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Lewis County legislators propose sales tax hike after all

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LOWVILLE — Six months after choosing not to seek a sales tax rate increase, Lewis County legislators on Tuesday decided to ask for state permission to do just that.

“I feel sales tax is probably the most fair tax, if there is a fair tax,” said Legislator Jack T. Bush, R-Brantingham.

Legislators voted 8-0 to request state home rule legislation allowing an increase in the county sales tax rate from 3.75 percent to 4 percent. The tax is collected along with the state’s 4 percent tax.

Legislators Richard C. Lucas, R-Barnes Corners, and Philip C. Hathway, R-Harrisville, were absent.

Mr. Hathway in December floated the tax hike as a way to help the county deal with increases in pension costs and other state-mandated items, as well as help cover capital projects like the proposed office building on outer Stowe Street and an emergency radio system upgrade.

However, that measure ultimately failed by a 5-5 vote, with opponents citing concern that an increase in sales tax — projected to net $633,333 more in revenue than the $9.5 million budgeted for 2013 — would not be used to decrease property taxes but simply give more leeway for increased spending.

Six votes are needed for passage on the 10-member Legislature.

Legislator Jerry H. King, R-West Leyden, said that while he opposed the measure back in December, he would support it if the increase were used to lessen the burden on property owners for radio upgrades.

“My doubt is that the Senate and Assembly will approve it,” said Legislator Charles R. Fanning, R-Copenhagen, referring to past conversations with local state representatives and St. Lawrence County’s struggles in gaining such approval.

However, all eight lawmakers present ultimately decided that it wouldn’t hurt to ask.

“This isn’t your final vote on it,” said Legislature Chairman Michael A. Tabolt, R-Croghan, noting local lawmakers could still nix it even if state approval was granted.

Lewis County in June 2004, following passage of state enabling legislation, enacted a local sales tax rate increase from 3 percent to 3.75 percent to help offset increases in Medicaid, retirement and health insurance costs. That hike was renewed in late 2005 and every two years thereafter, with the next expiration date set for Nov. 30.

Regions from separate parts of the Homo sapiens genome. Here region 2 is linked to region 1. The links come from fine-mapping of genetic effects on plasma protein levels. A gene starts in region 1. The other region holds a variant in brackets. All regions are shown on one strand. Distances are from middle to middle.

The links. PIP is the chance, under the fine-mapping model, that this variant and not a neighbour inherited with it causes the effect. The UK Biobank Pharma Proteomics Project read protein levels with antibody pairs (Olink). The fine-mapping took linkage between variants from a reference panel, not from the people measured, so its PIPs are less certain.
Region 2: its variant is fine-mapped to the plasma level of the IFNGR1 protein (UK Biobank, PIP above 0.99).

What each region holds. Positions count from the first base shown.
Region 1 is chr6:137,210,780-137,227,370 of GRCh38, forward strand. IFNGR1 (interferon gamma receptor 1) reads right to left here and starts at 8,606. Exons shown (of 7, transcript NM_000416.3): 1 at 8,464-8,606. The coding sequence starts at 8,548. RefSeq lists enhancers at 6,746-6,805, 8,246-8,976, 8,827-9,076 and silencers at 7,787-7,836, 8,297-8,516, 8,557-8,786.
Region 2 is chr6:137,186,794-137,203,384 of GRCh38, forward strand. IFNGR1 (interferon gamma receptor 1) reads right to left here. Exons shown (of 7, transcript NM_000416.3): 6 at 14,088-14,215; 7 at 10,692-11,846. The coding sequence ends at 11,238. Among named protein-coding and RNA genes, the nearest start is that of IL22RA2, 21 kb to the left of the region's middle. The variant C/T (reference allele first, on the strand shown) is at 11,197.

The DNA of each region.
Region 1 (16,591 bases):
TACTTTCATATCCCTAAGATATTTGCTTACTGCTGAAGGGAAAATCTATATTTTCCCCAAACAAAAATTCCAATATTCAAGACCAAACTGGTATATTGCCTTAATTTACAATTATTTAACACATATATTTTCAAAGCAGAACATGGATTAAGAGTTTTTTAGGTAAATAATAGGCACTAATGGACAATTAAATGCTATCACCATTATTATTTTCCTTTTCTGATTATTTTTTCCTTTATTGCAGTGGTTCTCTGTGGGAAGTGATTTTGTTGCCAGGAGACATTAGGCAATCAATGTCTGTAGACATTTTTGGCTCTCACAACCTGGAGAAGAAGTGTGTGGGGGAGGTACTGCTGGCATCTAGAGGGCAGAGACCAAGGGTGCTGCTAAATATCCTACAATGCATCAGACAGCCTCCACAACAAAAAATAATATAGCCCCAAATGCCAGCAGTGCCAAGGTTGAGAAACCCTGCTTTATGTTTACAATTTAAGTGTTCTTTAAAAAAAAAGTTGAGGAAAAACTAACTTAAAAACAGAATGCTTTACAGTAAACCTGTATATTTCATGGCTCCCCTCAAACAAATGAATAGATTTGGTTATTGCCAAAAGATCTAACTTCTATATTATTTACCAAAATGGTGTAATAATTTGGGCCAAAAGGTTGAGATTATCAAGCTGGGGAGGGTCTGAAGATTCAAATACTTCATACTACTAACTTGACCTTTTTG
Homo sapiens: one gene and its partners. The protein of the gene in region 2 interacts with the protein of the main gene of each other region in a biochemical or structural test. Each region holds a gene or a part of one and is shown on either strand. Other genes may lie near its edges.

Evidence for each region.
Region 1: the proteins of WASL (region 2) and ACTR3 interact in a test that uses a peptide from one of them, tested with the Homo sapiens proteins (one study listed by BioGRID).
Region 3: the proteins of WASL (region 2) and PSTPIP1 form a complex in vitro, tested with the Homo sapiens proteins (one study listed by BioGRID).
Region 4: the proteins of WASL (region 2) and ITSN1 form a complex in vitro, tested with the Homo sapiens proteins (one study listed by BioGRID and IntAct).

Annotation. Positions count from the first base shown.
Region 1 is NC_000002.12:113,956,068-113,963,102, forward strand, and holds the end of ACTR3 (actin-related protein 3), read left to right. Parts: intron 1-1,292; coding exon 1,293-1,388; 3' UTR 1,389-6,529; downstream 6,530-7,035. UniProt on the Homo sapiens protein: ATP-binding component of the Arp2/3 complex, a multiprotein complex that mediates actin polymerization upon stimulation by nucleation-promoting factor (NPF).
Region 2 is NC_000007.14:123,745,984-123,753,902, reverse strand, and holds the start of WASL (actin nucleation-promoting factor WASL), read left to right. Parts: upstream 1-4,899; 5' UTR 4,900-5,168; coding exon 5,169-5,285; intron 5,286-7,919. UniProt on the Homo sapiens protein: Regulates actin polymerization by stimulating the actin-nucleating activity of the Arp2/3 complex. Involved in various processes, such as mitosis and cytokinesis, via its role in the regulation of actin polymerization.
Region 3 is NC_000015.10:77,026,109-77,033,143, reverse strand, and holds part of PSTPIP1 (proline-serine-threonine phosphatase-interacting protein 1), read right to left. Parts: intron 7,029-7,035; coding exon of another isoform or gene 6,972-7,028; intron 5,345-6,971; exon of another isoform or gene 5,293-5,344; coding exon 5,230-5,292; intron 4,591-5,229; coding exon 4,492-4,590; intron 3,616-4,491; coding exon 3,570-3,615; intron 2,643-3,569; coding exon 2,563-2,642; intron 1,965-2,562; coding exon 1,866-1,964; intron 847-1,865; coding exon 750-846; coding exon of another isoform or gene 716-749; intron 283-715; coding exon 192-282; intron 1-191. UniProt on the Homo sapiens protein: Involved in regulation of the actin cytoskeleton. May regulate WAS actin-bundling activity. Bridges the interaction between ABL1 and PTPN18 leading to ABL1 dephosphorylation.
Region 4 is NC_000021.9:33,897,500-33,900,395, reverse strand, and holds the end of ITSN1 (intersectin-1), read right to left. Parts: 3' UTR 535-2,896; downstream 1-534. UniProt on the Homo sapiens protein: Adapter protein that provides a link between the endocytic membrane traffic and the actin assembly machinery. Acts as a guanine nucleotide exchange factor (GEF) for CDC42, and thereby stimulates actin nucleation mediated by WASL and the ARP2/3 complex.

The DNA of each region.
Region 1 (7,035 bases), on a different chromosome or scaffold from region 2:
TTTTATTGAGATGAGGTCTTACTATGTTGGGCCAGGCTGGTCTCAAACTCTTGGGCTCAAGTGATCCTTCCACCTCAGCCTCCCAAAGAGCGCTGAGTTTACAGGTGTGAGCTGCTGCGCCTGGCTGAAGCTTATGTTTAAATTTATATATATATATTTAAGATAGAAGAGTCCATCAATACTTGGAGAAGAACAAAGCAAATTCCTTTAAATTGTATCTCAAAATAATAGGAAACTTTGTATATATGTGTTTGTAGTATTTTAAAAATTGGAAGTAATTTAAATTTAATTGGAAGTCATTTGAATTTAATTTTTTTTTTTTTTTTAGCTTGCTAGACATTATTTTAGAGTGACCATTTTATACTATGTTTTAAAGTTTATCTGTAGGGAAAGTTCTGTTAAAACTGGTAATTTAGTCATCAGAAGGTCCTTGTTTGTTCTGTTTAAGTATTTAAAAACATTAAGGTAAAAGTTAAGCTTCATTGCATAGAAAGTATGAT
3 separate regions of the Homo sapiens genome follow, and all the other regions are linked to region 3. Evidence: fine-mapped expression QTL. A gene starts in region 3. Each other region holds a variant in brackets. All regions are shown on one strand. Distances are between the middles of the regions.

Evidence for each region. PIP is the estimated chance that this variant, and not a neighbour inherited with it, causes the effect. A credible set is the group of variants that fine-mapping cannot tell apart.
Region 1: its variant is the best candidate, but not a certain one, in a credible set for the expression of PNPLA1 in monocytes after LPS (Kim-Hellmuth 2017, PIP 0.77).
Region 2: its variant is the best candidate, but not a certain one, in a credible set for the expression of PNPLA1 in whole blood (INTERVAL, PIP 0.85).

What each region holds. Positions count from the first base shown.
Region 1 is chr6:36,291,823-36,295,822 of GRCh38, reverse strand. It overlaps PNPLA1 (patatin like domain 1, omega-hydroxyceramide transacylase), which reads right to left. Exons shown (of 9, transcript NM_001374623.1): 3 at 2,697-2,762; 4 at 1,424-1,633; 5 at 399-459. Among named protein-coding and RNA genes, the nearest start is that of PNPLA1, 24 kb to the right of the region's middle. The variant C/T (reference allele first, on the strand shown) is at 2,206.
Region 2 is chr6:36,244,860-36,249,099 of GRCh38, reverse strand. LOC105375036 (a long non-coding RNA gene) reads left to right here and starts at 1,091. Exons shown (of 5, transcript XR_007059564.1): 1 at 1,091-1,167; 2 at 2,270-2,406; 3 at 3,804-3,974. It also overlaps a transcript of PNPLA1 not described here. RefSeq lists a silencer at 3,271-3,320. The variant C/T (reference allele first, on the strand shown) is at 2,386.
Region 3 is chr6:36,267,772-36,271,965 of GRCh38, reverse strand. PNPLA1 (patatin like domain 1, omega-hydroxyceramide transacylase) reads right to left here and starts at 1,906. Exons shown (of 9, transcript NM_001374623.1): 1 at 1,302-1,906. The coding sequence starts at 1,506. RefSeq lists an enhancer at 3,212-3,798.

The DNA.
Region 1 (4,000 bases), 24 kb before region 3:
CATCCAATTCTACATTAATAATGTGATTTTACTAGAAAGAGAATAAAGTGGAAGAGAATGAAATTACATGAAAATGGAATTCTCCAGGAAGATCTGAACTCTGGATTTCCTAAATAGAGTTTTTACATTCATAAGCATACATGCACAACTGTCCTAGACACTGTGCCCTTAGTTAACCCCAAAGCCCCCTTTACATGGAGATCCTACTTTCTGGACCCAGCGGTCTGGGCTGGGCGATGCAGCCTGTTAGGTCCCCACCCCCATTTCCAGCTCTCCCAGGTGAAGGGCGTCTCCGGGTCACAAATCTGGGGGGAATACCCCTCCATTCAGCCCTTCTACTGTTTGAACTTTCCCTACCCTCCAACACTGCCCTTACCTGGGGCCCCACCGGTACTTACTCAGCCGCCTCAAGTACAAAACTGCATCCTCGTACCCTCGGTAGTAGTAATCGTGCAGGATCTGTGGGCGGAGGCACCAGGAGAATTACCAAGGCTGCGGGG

Mr. Tabolt said he was reminded by staffers of both state Sen. Joseph A. Griffo, R-Rome, and Assemblyman Kenneth D. Blankenbush, R-Black River, of the need to request another extension through November 2015.

And he decided to introduce not only that resolution, which also passed by an 8-0 vote, but one seeking the additional hike, as well, to gauge the current feelings of lawmakers.

If approved, the increase to 4 percent would also end Nov. 30, 2015.

Legislators on Tuesday by 8-0 votes also approved the payment of up to $47,000 more to Bernier, Carr & Associates, Watertown, to revise the office building plans and a lease agreement with Lowville Commons LLC to rent space in the South State Street building at a first-year cost of $77,672.

Lawmakers in mid-March narrowly approved seeking bids on a two-story office building, but additional design work — including a switch from the original three-story plan — is needed first.

County officials plan to move the Office for the Aging and Board of Elections from the former St. Peter’s Catholic School into Lowville Commons by the end of June, since the Jefferson-Lewis Board of Cooperative Educational Services is eyeing the old school for its alternative education program.

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